CRS-2: Dragon’s tantrum subdued following Falcon 9 launch

March 1, 2013 by William Graham and Chris Bergin

SpaceX conducted its tenth launch on Friday, sending the fourth Dragon spacecraft on a mission to resupply the International Space Station (ISS). The launch of CRS-2 (SpX-2) – which also marked the fifth flight of the Falcon 9 carrier rocket – occurred at 10:10 Eastern (15:10 UTC). However, a problem with the Dragon’s thrusters required mitigation.


The problem was noted after Dragon separation, with the anomaly reported at the point Solar Array deployment was expected.

This procedure was delayed due to a problem cited as with the Dragon’s thrusters, which failed to initiate as planned – claimed to be related to a propellant valve.

SpaceX controllers used ground stations to send commands to override the inhibits, with the goal of bringing at least two of the four thruster pods online. This was deemed to be successful, with SpaceX CEO Elon Musk using social media to confirm solar array deployment had been achieved.

However, L2 sources noted only one of the “quads” was working as of 17:00 UTC – around the point the coelliptic burn was scheduled. It was also noted Dragon was not in attitude control at the time. It was later revealed the array deployment was related to thermal conditions and the bonus effect of the arrays stablizing the vehicle’s attitude.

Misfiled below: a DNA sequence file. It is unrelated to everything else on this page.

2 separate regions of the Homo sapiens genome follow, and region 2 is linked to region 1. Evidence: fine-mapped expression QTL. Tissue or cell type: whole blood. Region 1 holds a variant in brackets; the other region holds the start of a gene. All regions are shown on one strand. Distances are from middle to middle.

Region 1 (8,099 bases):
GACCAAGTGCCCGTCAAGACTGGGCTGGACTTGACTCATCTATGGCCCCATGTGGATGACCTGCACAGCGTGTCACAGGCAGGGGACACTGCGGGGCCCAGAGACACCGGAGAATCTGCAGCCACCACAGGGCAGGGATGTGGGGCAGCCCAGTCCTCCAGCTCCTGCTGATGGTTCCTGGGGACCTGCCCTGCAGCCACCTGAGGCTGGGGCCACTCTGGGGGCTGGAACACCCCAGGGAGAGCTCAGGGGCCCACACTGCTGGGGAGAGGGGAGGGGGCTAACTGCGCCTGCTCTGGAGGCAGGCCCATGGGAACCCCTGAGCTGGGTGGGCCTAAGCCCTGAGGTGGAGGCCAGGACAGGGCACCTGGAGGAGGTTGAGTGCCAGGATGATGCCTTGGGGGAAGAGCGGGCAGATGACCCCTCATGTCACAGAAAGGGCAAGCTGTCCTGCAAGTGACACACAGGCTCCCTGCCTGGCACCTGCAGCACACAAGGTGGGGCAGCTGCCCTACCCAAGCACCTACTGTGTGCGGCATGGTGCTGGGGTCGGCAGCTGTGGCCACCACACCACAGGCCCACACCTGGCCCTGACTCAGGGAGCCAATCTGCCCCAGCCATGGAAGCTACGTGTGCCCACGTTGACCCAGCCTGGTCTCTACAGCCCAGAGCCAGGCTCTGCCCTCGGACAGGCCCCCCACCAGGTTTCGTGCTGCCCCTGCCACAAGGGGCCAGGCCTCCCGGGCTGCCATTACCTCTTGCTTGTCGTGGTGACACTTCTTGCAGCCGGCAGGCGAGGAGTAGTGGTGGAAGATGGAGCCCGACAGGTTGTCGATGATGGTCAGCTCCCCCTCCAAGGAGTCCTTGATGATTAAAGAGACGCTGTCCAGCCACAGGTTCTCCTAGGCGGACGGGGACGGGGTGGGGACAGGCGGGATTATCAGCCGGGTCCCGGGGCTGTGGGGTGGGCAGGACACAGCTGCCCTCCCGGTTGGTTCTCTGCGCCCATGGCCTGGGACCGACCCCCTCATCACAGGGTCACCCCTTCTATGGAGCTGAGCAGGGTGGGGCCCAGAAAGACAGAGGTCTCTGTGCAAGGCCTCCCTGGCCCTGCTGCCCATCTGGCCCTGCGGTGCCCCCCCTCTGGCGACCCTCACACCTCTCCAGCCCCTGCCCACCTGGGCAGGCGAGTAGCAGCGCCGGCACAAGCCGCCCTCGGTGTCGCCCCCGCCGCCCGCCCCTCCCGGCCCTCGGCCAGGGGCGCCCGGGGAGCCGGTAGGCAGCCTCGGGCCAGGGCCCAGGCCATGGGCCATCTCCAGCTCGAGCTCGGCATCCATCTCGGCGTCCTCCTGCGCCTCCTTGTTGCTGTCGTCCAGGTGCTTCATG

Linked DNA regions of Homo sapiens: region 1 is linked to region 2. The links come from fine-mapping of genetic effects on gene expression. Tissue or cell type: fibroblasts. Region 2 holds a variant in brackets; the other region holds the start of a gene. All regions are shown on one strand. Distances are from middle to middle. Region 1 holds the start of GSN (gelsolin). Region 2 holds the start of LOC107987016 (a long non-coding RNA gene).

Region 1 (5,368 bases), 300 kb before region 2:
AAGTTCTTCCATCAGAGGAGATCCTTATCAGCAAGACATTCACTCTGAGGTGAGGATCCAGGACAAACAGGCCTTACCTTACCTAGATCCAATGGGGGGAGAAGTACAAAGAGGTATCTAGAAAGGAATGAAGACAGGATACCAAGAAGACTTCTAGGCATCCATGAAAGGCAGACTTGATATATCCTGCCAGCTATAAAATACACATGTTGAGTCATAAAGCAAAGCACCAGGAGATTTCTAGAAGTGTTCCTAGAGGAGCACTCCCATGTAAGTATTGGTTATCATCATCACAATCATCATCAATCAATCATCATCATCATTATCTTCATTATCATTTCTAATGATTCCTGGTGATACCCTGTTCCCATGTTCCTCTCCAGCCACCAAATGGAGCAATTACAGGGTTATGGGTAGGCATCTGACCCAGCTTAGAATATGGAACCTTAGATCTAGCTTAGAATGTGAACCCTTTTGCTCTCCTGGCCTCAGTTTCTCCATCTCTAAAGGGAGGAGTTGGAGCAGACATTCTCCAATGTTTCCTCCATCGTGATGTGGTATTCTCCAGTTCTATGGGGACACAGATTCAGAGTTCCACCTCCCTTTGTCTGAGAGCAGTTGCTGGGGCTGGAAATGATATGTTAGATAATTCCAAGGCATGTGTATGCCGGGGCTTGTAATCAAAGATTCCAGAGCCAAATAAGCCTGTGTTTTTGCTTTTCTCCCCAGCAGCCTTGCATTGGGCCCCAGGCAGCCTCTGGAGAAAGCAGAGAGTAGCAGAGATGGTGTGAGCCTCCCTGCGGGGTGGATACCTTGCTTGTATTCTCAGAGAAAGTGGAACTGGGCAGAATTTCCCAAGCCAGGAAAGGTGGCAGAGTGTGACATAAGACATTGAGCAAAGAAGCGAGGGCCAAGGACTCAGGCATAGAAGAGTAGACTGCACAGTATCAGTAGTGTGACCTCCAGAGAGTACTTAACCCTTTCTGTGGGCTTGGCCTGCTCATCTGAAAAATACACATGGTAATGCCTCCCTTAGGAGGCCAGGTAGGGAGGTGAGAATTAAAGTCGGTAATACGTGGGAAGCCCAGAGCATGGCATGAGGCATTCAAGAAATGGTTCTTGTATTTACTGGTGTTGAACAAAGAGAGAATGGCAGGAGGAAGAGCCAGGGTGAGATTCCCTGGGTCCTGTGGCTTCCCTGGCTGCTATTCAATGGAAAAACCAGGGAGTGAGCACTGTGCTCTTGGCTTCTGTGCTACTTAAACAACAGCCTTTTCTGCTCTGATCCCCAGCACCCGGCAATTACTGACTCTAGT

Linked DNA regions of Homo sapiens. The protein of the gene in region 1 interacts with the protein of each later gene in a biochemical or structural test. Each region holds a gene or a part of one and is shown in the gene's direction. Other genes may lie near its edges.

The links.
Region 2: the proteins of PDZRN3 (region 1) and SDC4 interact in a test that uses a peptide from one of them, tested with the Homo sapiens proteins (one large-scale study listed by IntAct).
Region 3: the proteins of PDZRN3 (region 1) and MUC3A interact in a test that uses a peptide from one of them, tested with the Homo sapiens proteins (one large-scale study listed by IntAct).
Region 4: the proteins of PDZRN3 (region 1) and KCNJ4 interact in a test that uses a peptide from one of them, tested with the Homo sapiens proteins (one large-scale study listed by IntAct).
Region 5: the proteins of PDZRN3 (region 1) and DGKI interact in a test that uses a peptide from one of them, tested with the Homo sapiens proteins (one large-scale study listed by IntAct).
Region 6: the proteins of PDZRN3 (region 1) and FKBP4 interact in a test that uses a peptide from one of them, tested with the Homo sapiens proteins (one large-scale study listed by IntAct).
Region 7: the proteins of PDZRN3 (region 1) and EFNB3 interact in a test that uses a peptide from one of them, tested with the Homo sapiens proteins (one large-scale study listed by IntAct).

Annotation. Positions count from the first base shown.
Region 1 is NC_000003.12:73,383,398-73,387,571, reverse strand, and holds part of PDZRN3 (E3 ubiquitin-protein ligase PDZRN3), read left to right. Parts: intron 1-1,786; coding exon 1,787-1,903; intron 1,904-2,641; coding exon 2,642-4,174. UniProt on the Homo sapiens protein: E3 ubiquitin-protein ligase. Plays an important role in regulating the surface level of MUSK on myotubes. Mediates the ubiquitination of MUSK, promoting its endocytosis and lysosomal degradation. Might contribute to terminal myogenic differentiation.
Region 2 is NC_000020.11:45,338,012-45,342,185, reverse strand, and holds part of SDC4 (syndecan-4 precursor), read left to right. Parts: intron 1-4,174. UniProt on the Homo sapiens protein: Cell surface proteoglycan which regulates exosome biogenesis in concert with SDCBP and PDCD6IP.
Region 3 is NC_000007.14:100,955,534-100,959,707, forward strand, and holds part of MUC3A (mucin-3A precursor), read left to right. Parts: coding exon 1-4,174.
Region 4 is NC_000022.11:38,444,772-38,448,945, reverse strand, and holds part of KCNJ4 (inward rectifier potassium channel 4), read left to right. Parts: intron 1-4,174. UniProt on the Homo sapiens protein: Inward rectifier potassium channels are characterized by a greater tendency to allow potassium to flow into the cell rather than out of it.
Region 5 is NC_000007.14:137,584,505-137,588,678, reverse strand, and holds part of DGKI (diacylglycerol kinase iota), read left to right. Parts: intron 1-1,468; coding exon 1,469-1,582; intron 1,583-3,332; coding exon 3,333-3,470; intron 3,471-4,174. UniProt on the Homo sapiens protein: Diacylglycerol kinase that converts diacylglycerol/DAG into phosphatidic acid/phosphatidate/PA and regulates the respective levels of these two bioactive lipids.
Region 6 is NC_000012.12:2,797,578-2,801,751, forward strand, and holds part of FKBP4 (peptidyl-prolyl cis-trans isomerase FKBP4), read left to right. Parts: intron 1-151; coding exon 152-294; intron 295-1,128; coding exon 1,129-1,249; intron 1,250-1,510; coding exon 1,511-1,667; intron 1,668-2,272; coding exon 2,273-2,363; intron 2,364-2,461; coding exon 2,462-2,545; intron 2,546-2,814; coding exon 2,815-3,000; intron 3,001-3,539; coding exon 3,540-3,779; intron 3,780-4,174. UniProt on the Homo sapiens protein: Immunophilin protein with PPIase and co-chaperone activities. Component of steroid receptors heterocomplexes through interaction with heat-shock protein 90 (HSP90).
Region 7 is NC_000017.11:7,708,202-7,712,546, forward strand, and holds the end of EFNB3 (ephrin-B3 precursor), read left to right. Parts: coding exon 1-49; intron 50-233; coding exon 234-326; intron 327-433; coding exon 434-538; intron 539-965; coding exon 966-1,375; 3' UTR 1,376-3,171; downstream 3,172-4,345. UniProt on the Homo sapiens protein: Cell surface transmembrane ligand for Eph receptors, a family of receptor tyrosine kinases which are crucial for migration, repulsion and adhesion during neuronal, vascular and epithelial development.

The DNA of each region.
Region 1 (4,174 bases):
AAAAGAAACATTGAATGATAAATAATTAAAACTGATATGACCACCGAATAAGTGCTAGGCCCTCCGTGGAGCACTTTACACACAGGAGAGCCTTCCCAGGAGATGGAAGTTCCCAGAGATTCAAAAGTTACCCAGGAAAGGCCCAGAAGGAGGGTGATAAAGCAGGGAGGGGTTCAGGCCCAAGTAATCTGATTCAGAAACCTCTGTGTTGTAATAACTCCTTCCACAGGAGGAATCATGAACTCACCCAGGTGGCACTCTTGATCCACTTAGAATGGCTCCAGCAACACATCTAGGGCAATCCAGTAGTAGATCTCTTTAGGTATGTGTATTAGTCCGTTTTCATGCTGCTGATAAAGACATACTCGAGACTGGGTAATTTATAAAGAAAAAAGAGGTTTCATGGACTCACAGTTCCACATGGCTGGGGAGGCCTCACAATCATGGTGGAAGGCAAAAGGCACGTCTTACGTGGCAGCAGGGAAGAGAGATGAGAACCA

SpaceX and NASA issued a statement at 8pm UTC, confirming ISS rendezvous on Saturday was missed. Dragon will have other opportunities to hook up with the ISS, most likely on Sunday or Monday.

However, SpaceX did confirm they were back to two of the four thrusters, with the remaining two returning to life shortly afterwards. Three thruster pods are required for ISS rendezvous and berthing.

The root cause is still preliminary, but the initial data points to a stuck valve that was resolved by “jackhammering” it open and close to free it, or the potential of a blockage in the associated helium pressurization line.

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